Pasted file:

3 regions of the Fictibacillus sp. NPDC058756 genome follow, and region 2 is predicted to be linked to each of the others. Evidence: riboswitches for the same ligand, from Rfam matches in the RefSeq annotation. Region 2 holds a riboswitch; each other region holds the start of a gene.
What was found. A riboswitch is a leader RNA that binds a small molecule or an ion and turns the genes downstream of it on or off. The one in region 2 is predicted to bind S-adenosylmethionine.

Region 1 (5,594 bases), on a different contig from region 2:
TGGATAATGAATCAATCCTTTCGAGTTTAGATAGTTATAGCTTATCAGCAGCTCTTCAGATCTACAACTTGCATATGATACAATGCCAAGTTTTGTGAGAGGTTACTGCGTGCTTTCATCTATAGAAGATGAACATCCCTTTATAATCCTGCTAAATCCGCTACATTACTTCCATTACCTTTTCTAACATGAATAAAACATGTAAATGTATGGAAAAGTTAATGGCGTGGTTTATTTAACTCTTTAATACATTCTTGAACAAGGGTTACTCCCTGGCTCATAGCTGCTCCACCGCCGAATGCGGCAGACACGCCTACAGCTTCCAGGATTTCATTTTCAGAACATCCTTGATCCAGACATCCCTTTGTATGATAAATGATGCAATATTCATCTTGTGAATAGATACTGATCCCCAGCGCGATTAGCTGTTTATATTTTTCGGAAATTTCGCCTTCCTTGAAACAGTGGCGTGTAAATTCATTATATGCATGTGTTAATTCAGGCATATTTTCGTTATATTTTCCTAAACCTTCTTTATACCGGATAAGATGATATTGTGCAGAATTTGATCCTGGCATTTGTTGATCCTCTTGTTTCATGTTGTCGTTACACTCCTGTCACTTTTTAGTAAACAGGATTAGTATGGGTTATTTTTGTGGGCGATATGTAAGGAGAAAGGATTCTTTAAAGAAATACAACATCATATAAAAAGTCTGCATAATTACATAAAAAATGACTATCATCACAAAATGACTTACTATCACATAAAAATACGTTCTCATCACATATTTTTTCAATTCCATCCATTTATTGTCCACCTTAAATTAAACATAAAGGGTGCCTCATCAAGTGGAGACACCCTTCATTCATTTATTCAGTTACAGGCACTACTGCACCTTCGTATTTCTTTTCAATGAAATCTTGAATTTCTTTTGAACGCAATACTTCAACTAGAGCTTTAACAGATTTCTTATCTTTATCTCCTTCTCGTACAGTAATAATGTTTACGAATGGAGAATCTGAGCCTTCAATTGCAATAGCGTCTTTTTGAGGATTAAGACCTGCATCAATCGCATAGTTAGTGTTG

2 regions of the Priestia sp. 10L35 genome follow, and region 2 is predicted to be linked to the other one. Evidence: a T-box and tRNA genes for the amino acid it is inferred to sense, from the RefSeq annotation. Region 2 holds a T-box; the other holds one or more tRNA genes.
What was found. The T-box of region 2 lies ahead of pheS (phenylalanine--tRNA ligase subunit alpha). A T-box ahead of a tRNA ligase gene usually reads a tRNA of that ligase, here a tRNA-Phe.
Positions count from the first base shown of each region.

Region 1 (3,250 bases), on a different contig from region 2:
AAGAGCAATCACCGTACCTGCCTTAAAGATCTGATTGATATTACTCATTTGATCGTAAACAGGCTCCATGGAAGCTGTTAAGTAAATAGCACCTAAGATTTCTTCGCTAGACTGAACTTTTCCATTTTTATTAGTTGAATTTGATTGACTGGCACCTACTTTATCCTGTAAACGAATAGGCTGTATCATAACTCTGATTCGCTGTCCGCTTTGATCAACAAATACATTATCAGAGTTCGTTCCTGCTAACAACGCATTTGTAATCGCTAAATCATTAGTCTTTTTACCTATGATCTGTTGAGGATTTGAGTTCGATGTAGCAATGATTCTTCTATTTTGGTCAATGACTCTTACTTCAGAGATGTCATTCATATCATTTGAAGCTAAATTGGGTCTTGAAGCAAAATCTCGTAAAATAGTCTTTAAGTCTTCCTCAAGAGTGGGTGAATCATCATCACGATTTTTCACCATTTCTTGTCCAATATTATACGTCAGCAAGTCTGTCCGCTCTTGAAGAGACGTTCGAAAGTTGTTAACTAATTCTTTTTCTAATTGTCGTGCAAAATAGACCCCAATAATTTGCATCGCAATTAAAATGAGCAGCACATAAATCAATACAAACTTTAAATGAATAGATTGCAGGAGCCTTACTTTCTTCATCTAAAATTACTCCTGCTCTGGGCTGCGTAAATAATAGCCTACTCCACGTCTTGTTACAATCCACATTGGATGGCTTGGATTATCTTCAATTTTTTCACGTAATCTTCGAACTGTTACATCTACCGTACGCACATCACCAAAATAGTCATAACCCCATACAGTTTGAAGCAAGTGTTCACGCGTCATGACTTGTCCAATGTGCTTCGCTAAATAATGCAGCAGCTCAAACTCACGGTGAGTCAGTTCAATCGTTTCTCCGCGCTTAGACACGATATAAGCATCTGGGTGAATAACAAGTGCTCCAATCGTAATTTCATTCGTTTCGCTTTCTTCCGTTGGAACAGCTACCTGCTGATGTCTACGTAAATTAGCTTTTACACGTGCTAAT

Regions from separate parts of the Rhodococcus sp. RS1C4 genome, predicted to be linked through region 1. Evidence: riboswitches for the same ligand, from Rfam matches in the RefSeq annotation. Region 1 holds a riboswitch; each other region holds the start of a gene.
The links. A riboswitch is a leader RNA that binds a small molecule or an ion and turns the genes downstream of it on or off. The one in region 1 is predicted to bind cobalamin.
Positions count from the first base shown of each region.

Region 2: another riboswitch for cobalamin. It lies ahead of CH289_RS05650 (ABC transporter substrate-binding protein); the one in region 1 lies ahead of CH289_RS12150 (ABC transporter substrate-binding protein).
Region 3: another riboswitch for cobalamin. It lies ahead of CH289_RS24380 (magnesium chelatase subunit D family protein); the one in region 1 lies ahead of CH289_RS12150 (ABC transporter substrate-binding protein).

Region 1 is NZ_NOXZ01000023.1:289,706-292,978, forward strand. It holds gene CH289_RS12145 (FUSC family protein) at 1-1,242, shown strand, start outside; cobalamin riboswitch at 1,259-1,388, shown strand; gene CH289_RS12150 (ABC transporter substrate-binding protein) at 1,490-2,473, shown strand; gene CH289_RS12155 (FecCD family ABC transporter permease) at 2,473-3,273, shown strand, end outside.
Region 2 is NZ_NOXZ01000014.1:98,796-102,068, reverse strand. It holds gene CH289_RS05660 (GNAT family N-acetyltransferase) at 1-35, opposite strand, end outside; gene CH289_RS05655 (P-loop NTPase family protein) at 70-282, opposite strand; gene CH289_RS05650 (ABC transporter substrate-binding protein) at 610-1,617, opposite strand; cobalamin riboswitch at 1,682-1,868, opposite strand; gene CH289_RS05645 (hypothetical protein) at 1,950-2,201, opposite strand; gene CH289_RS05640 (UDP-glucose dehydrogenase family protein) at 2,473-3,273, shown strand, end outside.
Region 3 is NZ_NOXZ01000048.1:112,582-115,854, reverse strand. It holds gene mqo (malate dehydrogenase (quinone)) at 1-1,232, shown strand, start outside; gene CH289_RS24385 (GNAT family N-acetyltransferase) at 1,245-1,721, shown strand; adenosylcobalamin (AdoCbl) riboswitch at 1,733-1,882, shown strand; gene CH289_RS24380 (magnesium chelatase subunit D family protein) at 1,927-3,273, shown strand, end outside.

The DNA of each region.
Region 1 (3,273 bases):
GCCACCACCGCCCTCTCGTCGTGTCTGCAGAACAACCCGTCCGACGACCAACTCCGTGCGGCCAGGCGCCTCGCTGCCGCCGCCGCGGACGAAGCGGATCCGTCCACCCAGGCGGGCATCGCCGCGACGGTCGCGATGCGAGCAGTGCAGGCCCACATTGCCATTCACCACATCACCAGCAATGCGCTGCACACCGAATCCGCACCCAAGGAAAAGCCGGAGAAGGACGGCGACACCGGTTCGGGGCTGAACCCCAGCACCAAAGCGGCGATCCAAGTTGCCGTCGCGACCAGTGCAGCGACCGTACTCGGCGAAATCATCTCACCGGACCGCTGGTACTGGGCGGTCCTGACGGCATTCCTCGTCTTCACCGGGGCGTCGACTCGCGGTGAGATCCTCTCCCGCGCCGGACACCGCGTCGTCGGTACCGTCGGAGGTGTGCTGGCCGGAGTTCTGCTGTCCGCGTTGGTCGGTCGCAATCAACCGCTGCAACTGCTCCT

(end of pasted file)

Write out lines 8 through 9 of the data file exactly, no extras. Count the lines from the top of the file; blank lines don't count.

Region 1 (3,250 bases), on a different contig from region 2:
AAGAGCAATCACCGTACCTGCCTTAAAGATCTGATTGATATTACTCATTTGATCGTAAACAGGCTCCATGGAAGCTGTTAAGTAAATAGCACCTAAGATTTCTTCGCTAGACTGAACTTTTCCATTTTTATTAGTTGAATTTGATTGACTGGCACCTACTTTATCCTGTAAACGAATAGGCTGTATCATAACTCTGATTCGCTGTCCGCTTTGATCAACAAATACATTATCAGAGTTCGTTCCTGCTAACAACGCATTTGTAATCGCTAAATCATTAGTCTTTTTACCTATGATCTGTTGAGGATTTGAGTTCGATGTAGCAATGATTCTTCTATTTTGGTCAATGACTCTTACTTCAGAGATGTCATTCATATCATTTGAAGCTAAATTGGGTCTTGAAGCAAAATCTCGTAAAATAGTCTTTAAGTCTTCCTCAAGAGTGGGTGAATCATCATCACGATTTTTCACCATTTCTTGTCCAATATTATACGTCAGCAAGTCTGTCCGCTCTTGAAGAGACGTTCGAAAGTTGTTAACTAATTCTTTTTCTAATTGTCGTGCAAAATAGACCCCAATAATTTGCATCGCAATTAAAATGAGCAGCACATAAATCAATACAAACTTTAAATGAATAGATTGCAGGAGCCTTACTTTCTTCATCTAAAATTACTCCTGCTCTGGGCTGCGTAAATAATAGCCTACTCCACGTCTTGTTACAATCCACATTGGATGGCTTGGATTATCTTCAATTTTTTCACGTAATCTTCGAACTGTTACATCTACCGTACGCACATCACCAAAATAGTCATAACCCCATACAGTTTGAAGCAAGTGTTCACGCGTCATGACTTGTCCAATGTGCTTCGCTAAATAATGCAGCAGCTCAAACTCACGGTGAGTCAGTTCAATCGTTTCTCCGCGCTTAGACACGATATAAGCATCTGGGTGAATAACAAGTGCTCCAATCGTAATTTCATTCGTTTCGCTTTCTTCCGTTGGAACAGCTACCTGCTGATGTCTACGTAAATTAGCTTTTACACGTGCTAAT